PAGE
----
Starting today, New York Metropolitan Transit Authority riders on the East Side of Manhattan and buses in Staten Island can buy fares the same way a growing number of Americans buy a sandwich, gas, groceries: by tapping their credit cards on fare screens. Or using their cell phones.
Twenty other cities are scheduling similar payment advances, though Philadelphia isn’t on the short list, says Kathryn Cleary, senior vice president at MasterCard, in Purchase, N.Y., which has partnered with California-based Cubic and with Visa and other payment systems to offer the service through a contract with the New York transit agency.
Philadelphia’s SEPTA has instead struggled with persuading riders to buy a separate Key Card, whose promises and problems are well documented - latest from Inquirer’s Jason Laughlin here. That card resembles the Omni Card New York rolled out in the mid-2010s and now plans to phase out as credit card banks rapidly increase the number of tap-and-pay cards and more smartphone users adopt GooglePay, ApplePay, SamsungPay, and other services that can also be used on the new New York transit terminals.
The New York system is “the first of its kind” on the East Coast (MasterCard says it’s also installed in Chicago and Portland, Ore.), but it follows similar direct-pay systems that have taken off rapidly in the U.K. and Australia, says Cindy Turner, managing director of JPMorgan Merchant Services in San Francisco, which managed $1.4 trillion of North American and European payments last year and hopes to shift more of them to tap-and-go credit cards through secure wireless connections.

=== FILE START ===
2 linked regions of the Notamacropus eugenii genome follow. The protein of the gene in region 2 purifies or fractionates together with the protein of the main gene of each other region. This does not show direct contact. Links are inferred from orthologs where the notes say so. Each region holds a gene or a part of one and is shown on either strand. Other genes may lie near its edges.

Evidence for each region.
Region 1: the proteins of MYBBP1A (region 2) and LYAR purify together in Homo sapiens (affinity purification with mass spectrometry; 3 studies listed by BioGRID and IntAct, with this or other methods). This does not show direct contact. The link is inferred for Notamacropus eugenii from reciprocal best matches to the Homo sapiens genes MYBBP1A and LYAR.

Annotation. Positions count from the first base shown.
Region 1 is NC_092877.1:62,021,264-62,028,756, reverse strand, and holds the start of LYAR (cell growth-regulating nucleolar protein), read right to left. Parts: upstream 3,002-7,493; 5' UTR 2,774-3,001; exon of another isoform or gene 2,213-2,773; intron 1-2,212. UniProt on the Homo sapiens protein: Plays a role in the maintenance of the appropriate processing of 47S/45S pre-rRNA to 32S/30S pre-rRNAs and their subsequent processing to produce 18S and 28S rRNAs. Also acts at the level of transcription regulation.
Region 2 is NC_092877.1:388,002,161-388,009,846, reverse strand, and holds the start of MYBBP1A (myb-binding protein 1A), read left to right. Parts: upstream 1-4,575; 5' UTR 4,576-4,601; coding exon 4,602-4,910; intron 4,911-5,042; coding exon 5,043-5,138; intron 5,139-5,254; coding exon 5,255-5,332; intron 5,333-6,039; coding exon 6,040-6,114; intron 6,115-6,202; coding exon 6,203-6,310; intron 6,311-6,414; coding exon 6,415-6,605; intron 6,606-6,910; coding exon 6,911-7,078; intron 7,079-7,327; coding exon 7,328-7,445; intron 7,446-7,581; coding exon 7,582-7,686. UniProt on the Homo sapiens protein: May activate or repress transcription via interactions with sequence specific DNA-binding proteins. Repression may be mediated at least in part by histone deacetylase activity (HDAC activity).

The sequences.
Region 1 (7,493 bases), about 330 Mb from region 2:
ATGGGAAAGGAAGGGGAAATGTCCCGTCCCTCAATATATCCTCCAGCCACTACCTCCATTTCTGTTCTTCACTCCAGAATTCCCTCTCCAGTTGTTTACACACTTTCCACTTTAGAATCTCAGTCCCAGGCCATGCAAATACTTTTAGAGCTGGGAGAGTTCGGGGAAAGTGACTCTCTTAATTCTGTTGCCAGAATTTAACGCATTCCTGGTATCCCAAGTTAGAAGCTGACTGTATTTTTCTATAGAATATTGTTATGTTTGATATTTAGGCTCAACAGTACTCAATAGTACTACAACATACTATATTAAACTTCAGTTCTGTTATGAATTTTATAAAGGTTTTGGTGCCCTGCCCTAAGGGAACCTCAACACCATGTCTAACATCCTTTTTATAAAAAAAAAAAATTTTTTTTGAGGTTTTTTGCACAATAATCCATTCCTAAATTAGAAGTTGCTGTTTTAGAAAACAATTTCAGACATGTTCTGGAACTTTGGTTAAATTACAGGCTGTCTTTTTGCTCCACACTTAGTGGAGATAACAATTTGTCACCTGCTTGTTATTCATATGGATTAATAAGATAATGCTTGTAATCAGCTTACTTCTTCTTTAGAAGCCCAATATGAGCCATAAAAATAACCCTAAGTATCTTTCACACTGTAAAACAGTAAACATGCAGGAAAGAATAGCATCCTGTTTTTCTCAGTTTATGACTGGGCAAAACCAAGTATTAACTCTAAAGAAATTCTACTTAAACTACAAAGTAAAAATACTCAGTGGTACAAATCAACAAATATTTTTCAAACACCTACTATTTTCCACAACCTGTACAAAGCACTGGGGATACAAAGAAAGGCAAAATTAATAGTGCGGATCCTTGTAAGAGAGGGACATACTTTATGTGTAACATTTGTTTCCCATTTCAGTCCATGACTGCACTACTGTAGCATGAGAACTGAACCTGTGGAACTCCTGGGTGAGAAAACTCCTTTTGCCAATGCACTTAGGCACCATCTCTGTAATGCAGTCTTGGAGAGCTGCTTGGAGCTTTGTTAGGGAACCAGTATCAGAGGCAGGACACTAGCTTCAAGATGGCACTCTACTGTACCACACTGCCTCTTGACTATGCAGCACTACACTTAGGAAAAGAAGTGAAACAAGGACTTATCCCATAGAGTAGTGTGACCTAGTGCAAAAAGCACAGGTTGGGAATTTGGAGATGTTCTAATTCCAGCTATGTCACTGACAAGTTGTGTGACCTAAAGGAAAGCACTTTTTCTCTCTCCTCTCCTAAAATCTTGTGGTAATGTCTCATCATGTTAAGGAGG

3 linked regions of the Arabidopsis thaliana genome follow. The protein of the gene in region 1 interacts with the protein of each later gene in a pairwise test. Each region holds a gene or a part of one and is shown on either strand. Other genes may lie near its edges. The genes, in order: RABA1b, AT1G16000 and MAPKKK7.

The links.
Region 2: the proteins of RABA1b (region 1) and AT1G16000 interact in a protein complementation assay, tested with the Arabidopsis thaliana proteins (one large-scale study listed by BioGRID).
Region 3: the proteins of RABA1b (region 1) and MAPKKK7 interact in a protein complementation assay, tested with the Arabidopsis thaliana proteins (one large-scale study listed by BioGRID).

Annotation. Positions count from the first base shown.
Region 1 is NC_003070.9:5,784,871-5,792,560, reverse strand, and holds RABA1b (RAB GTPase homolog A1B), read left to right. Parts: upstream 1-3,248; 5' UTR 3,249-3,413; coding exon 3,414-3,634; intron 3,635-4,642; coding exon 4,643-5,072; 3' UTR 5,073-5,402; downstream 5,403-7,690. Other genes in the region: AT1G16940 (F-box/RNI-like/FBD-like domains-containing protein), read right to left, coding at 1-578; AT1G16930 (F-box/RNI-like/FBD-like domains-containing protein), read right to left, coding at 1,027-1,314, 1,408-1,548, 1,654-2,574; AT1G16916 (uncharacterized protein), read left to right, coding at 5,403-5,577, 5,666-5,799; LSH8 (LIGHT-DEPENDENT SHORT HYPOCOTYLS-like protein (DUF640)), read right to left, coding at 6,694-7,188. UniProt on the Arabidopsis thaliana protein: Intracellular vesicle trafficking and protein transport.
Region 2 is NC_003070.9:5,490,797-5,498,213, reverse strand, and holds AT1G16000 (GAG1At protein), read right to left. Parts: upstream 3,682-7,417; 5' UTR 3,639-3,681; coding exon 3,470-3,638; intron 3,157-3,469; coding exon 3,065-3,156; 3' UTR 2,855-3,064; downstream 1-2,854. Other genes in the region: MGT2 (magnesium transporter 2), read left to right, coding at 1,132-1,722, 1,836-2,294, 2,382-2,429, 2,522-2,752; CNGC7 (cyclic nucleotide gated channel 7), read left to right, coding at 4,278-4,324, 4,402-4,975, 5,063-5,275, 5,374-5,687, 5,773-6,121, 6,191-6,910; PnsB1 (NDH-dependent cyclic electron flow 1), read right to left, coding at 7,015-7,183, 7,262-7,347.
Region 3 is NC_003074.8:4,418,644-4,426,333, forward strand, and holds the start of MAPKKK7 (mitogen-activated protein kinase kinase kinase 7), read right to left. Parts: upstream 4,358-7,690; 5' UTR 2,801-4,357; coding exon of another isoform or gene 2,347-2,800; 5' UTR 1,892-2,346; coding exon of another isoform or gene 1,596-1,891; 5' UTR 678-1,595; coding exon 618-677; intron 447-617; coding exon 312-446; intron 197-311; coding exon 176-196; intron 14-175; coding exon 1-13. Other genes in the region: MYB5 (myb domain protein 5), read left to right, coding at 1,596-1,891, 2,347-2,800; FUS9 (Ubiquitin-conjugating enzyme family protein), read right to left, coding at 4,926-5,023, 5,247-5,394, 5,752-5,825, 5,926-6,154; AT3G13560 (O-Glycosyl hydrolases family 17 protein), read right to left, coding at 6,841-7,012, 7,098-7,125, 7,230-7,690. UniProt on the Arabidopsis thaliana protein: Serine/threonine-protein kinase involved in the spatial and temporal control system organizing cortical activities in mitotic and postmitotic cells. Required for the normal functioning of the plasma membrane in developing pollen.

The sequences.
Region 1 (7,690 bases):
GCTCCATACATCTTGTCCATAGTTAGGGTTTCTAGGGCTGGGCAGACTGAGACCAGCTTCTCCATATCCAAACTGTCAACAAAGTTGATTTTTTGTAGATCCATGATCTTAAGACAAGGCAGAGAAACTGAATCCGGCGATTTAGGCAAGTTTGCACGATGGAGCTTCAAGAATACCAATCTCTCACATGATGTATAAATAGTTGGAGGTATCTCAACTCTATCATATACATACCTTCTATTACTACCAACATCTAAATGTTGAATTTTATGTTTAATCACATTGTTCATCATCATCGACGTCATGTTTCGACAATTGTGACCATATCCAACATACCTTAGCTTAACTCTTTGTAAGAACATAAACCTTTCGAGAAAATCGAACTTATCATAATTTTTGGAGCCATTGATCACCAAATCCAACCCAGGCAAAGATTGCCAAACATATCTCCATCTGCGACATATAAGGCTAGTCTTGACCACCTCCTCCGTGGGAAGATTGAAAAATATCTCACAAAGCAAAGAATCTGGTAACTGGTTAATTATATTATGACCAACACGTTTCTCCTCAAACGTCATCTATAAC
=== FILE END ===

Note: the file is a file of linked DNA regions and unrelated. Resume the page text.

New York transit hired JPMorgan to handle the money pouring in through the new card and phone services. Visa, MasterCard, American Express — “any contactless card will work,” along with the payment apps. Monthly passes, West Side, and outer borough subway stops, and other products and locations have not yet been added, Turner said.
JPMorgan Chase alone has issued 20 million tap-and-pay cards. The company, whose credit card business is partly based in Wilmington, is replacing old credit cards with tap-and-pay cards, said spokesperson Maribel Ferrer, and will similarly convert debit cards starting this summer. Tappable cards can be identified by the word “Contactless” and a black-and-white symbol that resembles a Wifi-reader square.
“The habit of pulling out a credit card has been ingrained in us for decades,” added Ferrer. “When transit starts tap-to-pay, it accelerates adoption” for other merchants.
Airlines and the Amtrak intercity rail service have allowed customers to buy tickets by phone and computer for years. New York commuters on Metro North and Long Island Rail Road trains have been using a similar service since 2016, noted MasterCard’s Cleary. Cubic won the contract to build the tap-free card network for subways and buses in 2017.
“As you go through the turnstile, you can tap whatever form of payment you want, regardless of your card network. You can use the digital wallet on your Apple or Samsung phone. Or even your Fitbit.” The New York system also works in London, she added.
She said the London Metro has reported savings of over $125 million a year by accepting credit cards directly for fares, and New York and other U.S. cities should realize similar gains. Only recently have banks issued enough tap-and-pay cards to make the service worthwhile: “We truly believe we are at the tipping point.”
Even Philly? MasterCard is a partner in Philadelphia’s Key Card, after all.
“Philadelphia is talking about this. It is on their roadmap. But there is not a timetable,” Cleary concluded.